As you consider the nature of your promotion, you should also think about customer demographics and what type of promotion customers would best respond to. Would they prefer a skill-based contest or a simple raffle for a prize? You should also consider whether you want to incorporate audience participation to select the winner or use a preselected panel of judges. In either case, participants need to clearly understand how the winner will be selected.

Look at your goals for the promotion. If you’re trying to drive traffic to your website or social media channels, that forum would be your ideal method of entry. Social media has led to a surge in promotions as companies see value in the exposure and the additional opportunity for engagement, especially if your promotion goes ‘viral’ and gets shared with a wider audience.

What are some legal concerns that need to be addressed?

There are laws you must comply with when conducting your promotion. If your promotion is only going to be available to Ohio residents, you should state that in the rules. Make sure the entry method for your promotion is clearly understood.

Requiring any form of consideration (payment or valuable effort like completing a lengthy feedback survey, etc.) can be problematic if you don’t have the right safeguards in place. For example, if you run a drawing and the only way to have a chance to win is to buy a product, and you don’t fit into some exception, such as a charity, that would be illegal gambling. You must be aware of the law of each state where the promotion will be offered, and each state typically has substantial differences in what it considers to be permissible promotions  Your promotion must also comply with federal requirements.

Also, companies can run into ‘troll’ participants who perceive problems in the promotion (for example, with unclear rules or selection criteria) and threaten to sue or create negative publicity. Work with your attorney or legal counsel to ensure you’ve addressed all legal questions that might pertain to your promotion.

If you don’t maintain your focus or try to take shortcuts as the promotion is developed and operated, it’s easy to run into legal trouble. As long as there is a framework in place and you work within that framework, you can typically avoid problems and focus on the benefits of increased visibility that the promotion will offer you.

Insights Legal Affairs is brought to you by Kegler Brown Hill + Ritter

Before you sign a contract, take time to understand indemnification clauses

Business executives often spend a considerable amount of time negotiating the contract terms they deem the most critical while others are merely glanced over.

As such, monetary terms, warranties, lead times, contract length, termination and noncompete covenants typically generate a lot more passion than indemnification or “hold harmless” clauses.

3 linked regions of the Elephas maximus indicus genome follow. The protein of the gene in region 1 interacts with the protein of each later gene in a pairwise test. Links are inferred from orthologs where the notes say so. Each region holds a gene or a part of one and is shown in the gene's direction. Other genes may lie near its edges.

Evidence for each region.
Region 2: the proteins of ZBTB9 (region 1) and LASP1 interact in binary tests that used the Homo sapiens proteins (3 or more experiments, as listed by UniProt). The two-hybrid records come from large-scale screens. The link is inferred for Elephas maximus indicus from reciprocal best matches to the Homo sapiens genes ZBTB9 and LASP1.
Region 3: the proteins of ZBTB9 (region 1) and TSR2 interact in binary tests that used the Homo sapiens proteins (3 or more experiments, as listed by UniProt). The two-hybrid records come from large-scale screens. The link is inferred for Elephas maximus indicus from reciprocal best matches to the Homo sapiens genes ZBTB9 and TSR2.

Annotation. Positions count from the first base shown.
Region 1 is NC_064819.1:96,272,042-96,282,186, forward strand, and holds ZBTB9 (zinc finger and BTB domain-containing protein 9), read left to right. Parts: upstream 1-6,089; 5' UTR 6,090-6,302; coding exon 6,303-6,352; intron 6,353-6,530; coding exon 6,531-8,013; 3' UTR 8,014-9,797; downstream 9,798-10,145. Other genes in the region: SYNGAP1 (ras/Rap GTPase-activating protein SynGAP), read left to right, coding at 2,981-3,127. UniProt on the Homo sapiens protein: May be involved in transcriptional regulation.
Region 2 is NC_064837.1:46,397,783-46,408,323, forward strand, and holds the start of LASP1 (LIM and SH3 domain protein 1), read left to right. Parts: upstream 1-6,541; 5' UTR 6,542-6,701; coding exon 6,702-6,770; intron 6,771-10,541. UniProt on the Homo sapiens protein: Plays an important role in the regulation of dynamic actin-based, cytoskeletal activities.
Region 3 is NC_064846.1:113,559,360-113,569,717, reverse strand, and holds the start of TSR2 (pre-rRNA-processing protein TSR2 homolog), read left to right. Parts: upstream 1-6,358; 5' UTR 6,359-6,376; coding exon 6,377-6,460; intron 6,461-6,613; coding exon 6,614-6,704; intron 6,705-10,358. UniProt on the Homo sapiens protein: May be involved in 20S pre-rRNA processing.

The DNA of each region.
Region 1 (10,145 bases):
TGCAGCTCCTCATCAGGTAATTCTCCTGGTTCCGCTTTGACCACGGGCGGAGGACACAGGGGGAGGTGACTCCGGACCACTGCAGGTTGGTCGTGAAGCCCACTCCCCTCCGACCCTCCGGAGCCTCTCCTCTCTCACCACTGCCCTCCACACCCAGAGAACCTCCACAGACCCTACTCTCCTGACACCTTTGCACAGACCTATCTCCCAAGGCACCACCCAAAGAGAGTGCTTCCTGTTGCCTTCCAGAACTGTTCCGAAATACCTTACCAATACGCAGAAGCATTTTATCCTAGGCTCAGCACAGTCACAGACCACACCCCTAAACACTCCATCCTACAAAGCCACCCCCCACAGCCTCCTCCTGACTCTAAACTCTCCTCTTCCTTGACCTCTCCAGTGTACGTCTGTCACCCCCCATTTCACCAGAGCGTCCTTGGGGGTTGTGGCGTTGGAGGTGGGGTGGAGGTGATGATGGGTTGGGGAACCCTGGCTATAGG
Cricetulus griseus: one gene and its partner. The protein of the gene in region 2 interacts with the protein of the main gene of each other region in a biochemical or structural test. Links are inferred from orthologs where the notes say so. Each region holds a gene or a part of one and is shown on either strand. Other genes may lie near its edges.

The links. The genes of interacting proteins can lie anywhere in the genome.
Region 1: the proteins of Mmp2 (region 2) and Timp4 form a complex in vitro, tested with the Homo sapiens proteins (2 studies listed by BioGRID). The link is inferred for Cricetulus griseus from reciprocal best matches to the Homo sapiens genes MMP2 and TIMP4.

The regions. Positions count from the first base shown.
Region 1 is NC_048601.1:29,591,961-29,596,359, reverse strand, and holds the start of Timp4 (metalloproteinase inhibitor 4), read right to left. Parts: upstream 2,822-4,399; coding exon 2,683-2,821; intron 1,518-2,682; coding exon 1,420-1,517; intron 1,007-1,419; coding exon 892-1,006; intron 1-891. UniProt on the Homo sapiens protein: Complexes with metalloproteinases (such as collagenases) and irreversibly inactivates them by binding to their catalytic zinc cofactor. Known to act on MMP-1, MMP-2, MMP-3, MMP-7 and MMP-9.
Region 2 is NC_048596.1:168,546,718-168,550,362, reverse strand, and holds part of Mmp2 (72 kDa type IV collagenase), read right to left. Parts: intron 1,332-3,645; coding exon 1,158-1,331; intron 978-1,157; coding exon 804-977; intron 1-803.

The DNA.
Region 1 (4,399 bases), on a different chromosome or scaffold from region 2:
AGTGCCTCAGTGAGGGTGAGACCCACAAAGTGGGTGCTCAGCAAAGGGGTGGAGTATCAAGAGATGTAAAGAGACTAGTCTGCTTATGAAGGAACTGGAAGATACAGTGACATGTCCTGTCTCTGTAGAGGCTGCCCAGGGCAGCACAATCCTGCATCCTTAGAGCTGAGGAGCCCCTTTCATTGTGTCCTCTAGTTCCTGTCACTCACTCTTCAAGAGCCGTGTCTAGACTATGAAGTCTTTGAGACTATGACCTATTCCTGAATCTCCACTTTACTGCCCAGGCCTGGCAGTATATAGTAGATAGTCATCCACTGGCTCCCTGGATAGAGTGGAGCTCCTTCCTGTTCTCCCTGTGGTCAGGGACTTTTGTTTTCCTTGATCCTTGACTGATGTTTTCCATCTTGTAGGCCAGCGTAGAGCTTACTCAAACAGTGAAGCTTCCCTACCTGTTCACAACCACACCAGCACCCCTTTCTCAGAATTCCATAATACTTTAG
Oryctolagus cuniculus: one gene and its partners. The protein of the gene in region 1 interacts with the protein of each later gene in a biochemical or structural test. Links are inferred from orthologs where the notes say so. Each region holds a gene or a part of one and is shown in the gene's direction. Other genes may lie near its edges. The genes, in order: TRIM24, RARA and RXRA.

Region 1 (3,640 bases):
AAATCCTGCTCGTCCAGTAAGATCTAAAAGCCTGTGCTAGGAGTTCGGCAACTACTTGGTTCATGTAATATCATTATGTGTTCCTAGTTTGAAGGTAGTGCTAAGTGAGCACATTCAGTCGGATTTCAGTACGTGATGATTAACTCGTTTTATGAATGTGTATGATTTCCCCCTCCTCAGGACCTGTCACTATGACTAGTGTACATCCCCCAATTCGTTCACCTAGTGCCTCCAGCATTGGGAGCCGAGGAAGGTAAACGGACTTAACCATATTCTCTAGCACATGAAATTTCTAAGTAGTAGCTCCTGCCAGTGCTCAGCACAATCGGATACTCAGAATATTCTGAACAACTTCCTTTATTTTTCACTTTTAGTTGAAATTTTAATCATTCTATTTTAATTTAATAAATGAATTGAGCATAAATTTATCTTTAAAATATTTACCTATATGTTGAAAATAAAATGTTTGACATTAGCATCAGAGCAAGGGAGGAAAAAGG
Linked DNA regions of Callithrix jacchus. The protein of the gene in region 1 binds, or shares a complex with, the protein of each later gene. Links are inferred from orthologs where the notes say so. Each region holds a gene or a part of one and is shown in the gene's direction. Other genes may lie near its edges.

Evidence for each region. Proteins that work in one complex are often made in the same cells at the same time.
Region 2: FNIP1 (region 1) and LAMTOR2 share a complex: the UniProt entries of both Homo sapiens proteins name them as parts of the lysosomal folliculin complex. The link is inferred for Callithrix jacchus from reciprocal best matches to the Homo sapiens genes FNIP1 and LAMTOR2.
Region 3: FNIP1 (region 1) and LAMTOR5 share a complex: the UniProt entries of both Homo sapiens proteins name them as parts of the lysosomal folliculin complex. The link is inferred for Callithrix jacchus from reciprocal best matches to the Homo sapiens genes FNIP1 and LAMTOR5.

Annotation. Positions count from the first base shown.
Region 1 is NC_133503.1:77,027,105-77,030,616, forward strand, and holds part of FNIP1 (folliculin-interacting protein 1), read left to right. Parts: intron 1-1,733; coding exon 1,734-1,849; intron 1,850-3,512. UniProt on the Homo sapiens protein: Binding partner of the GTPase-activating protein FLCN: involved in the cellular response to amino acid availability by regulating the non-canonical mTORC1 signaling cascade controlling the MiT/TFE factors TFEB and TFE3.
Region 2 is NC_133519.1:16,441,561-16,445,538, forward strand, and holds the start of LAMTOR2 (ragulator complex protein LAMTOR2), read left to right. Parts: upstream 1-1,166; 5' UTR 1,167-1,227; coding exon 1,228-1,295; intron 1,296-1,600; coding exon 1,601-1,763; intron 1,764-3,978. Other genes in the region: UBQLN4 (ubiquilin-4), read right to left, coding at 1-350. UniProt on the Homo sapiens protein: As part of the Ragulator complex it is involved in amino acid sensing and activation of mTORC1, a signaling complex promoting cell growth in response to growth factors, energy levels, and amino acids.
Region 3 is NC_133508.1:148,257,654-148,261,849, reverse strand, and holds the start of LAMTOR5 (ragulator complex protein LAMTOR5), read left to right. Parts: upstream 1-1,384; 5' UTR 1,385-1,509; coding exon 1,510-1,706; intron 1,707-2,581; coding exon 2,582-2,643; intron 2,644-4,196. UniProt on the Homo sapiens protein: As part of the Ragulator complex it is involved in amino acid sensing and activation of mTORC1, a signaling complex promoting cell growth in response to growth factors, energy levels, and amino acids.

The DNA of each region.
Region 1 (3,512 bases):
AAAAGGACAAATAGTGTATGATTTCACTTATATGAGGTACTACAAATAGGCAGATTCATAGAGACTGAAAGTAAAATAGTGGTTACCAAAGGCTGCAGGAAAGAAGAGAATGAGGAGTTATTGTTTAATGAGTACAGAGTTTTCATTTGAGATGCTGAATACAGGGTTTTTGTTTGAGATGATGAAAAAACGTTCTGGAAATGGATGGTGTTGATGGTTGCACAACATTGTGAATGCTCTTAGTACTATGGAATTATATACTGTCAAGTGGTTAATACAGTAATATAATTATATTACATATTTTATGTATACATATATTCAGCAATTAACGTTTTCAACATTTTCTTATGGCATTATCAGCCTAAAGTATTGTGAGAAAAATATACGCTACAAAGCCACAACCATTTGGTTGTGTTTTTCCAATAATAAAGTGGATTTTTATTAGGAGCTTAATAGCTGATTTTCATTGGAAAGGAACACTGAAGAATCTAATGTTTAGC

Smart Business spoke with Isabelle Bibet-Kalinyak, an Immigration and Health Care Corporate Attorney at Brouse McDowell, in order to better understand the purpose and importance of these technical provisions.

What are indemnification clauses?

Risks are inherent to all types of contracts. Indemnification is the process whereby one party seeks to secure another party against anticipated losses or damages. It is a contractual tool that allocates in advance the risks or losses associated with the contractual relationship, whether such risks or losses are suffered by the parties to the contract or a third party.

Why are indemnification clauses important?

Indemnification or ‘hold harmless’ clauses have become universal in the business world. Although initially most common in the construction industry, they are now pervasive across all industries and contract types by default.

Parties should carefully review all indemnification terms because they may cause substantial financial losses (including, at times, reimbursement for all legal fees) to the indemnifying party if successfully invoked.

Are indemnification terms required in all contracts?

The parties should analyze the necessity and scope of the indemnification terms to best fit their respective needs and risk tolerance.

Express indemnification terms may not be required when insurance (general liability, medical malpractice, etc.) for the risks or losses at stake is already part of the deal.

Further, various common law principles already allocate vicarious or derivative risks based upon the relationship between the parties.

For example, under the legal doctrine of respondeat superior, an employer is responsible for the wrongful acts of its employees, and under the doctrine of agency by estoppel, a principal is liable for the acts or omissions of its apparent agents. These common law doctrines vary from state to state.

Are indemnification clauses legal?

Indemnification clauses are legal, for the most part. Their proliferation and abuse have, however, triggered statutory limits at the state level, notably in the construction industry and landlord-tenant context. Some states now prohibit certain transfers of risk or void clauses that attempt to pin all liability on one party, even when concurrent negligence exists.

What are some key elements executives should discuss with legal counsel?

Executives should not forego all negotiations relative to indemnification merely because of relatively unequal bargaining power between the parties.

The parties should at least review and weigh the following elements of the clause, particularly when the stakes are high: necessity, scope, types of risk transferred (acts, omissions, concurrent negligence, etc.), defense, defense/legal costs, duration and termination, effect of settlement, damages limitation, insurance coverage, effect of merger and acquisition, statutory limitations at the state and federal level, and regulations (Medicare).

Amending the language or establishing reciprocity can help mitigate the risks. Indemnification clauses are risky and complicated. Understanding exposure and specific terms is key prior to signing on the dotted line.